Through a new market for sorted waste materials, these communities may access higher income generation opportunities in a sustainable manner. This presents an opportunity to explore turning this waste into value more close to home.

At the same time, 3D Printing is expanding
3D printing is an additive manufacturing process that applies layers of materials (typically plastic) to develop an object that is made up of thinly sliced horizontal layers. The design of the object is made in a Computer-Aided Design program using a 3D modeling, then is inputted into the 3D printer. Gaining popularity, 3D scanners are also used to make a digital copy of ab object. 3D printers take an input of filament consisting of varying types of plastic to create the object.

Continue reading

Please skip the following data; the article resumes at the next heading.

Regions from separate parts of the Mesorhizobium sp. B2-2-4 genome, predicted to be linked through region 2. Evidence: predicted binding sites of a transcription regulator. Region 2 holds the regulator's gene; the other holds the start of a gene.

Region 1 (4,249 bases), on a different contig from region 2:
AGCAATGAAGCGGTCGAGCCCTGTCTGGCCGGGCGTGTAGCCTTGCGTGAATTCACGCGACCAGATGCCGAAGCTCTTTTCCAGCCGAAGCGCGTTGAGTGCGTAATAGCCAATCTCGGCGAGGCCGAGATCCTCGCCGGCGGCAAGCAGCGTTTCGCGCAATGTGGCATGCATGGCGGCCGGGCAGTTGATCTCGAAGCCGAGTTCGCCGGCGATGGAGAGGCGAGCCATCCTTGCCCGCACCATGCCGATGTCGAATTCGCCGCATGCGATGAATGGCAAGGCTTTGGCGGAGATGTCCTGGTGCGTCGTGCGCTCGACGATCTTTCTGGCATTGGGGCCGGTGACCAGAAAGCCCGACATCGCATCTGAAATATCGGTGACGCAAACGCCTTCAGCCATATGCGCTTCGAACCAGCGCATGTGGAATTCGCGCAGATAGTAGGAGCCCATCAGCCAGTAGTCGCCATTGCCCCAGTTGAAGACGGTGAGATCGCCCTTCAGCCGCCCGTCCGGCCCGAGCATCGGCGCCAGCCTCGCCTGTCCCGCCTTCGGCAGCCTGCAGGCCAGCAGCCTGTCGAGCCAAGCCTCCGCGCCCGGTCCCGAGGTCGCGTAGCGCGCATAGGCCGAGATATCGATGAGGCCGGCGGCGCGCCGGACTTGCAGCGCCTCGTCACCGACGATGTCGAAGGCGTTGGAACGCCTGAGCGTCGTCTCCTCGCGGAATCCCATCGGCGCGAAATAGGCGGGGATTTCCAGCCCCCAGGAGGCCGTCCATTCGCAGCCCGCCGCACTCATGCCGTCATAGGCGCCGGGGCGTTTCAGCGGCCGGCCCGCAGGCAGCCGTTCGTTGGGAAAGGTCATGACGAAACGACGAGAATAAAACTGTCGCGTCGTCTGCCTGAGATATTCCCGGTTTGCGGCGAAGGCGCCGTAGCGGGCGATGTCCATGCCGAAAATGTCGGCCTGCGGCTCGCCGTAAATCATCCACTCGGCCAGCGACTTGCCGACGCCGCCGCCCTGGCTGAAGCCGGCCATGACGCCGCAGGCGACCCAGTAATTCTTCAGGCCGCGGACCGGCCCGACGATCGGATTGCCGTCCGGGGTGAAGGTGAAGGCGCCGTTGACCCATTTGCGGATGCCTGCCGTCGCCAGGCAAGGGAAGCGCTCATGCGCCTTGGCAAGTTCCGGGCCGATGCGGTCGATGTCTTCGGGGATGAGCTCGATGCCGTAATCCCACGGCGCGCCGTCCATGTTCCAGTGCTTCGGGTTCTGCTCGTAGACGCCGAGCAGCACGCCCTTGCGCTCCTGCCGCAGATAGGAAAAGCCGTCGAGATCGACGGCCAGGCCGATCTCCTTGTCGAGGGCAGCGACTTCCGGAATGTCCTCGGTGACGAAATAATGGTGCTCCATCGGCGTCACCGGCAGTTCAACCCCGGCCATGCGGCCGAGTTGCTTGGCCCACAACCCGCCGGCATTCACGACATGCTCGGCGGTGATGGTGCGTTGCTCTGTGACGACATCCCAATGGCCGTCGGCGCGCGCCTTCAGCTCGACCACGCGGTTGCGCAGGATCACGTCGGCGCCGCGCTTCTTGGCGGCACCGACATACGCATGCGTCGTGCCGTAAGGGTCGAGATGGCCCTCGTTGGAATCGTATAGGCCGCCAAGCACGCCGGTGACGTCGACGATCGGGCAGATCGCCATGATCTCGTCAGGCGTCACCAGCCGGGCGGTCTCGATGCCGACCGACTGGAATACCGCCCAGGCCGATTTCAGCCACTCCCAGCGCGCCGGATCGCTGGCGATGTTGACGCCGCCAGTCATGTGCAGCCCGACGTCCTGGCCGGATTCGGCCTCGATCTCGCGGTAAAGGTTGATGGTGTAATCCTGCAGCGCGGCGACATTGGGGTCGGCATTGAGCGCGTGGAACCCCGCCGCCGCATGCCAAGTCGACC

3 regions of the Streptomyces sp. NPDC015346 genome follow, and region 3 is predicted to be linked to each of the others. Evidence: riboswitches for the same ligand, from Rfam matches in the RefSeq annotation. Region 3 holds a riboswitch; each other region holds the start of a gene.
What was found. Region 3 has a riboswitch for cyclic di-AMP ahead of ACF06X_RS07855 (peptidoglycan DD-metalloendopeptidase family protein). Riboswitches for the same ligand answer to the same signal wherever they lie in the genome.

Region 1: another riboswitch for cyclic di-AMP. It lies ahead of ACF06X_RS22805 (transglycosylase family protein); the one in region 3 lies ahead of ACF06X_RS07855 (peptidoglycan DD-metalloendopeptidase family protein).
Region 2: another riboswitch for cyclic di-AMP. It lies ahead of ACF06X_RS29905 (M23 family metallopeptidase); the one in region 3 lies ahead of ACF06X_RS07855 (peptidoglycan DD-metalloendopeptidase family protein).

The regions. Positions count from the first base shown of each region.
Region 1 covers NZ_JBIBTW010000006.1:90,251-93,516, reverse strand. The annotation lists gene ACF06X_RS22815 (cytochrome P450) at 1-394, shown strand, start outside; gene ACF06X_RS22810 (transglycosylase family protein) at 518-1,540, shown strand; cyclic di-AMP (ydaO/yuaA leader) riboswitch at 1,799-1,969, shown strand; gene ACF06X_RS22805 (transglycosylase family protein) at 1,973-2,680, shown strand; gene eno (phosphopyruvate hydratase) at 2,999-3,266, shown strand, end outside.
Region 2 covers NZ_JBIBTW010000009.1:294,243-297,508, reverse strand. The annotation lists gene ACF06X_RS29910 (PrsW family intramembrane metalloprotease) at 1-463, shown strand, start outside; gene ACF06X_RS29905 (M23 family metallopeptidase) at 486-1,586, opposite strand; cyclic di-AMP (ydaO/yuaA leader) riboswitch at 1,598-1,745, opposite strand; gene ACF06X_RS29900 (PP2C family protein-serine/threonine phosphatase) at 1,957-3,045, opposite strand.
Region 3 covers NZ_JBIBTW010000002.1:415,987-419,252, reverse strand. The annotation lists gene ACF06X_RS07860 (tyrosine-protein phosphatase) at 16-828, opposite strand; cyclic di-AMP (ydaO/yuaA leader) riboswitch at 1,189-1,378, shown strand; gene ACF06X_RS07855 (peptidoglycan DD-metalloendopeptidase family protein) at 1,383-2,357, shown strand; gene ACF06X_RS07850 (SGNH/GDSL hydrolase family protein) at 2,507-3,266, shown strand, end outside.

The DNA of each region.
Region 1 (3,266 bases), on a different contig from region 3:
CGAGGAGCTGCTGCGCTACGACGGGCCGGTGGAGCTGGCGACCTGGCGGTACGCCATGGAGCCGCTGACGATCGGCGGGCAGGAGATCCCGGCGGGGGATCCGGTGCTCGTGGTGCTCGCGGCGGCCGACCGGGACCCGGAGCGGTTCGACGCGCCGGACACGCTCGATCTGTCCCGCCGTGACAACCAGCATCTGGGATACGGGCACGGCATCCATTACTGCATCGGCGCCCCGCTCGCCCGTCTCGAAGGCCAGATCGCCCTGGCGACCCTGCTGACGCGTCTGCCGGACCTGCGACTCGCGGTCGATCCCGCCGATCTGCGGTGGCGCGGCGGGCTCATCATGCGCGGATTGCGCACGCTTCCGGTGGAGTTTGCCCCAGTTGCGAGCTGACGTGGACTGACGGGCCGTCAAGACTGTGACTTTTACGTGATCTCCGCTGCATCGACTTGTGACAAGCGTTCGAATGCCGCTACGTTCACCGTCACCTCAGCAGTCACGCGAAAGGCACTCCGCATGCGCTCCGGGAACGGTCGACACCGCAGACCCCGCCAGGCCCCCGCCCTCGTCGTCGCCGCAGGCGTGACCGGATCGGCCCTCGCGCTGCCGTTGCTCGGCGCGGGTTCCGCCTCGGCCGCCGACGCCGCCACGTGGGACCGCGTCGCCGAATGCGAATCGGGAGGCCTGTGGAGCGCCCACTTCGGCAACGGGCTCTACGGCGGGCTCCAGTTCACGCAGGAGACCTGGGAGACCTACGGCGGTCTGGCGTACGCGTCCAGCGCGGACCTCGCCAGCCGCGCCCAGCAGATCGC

CNN – Ghana bags a handy new way to tackle plastic waste

London, England (CNN) — In Ghana’s capital, Accra, the streets are choked with trash and littered with plastic waste that blocks gutters and clogs storm drains.

Drinking water comes in sachets that cost a few cents. Cheap and convenient, they are sold in shops and by street hawkers. But once they have been drunk they are often simply dropped on the ground.

When British entrepreneur Stuart Gold saw Accra’s plastic problem he recognized an opportunity for a business venture — an NGO that could clean up the streets and create jobs in the community.

His idea was to collect discarded sachets, clean them up and stitch them together to make brightly colored, fashionable bags.

Two-and-a-half years later, Trashy Bags makes around 250 items a week and produces 350 different designs of bags, wallets and raincoats.

And crucially, its network of collectors has gathered some 15 million plastic sachets that might otherwise be on the streets of Accra.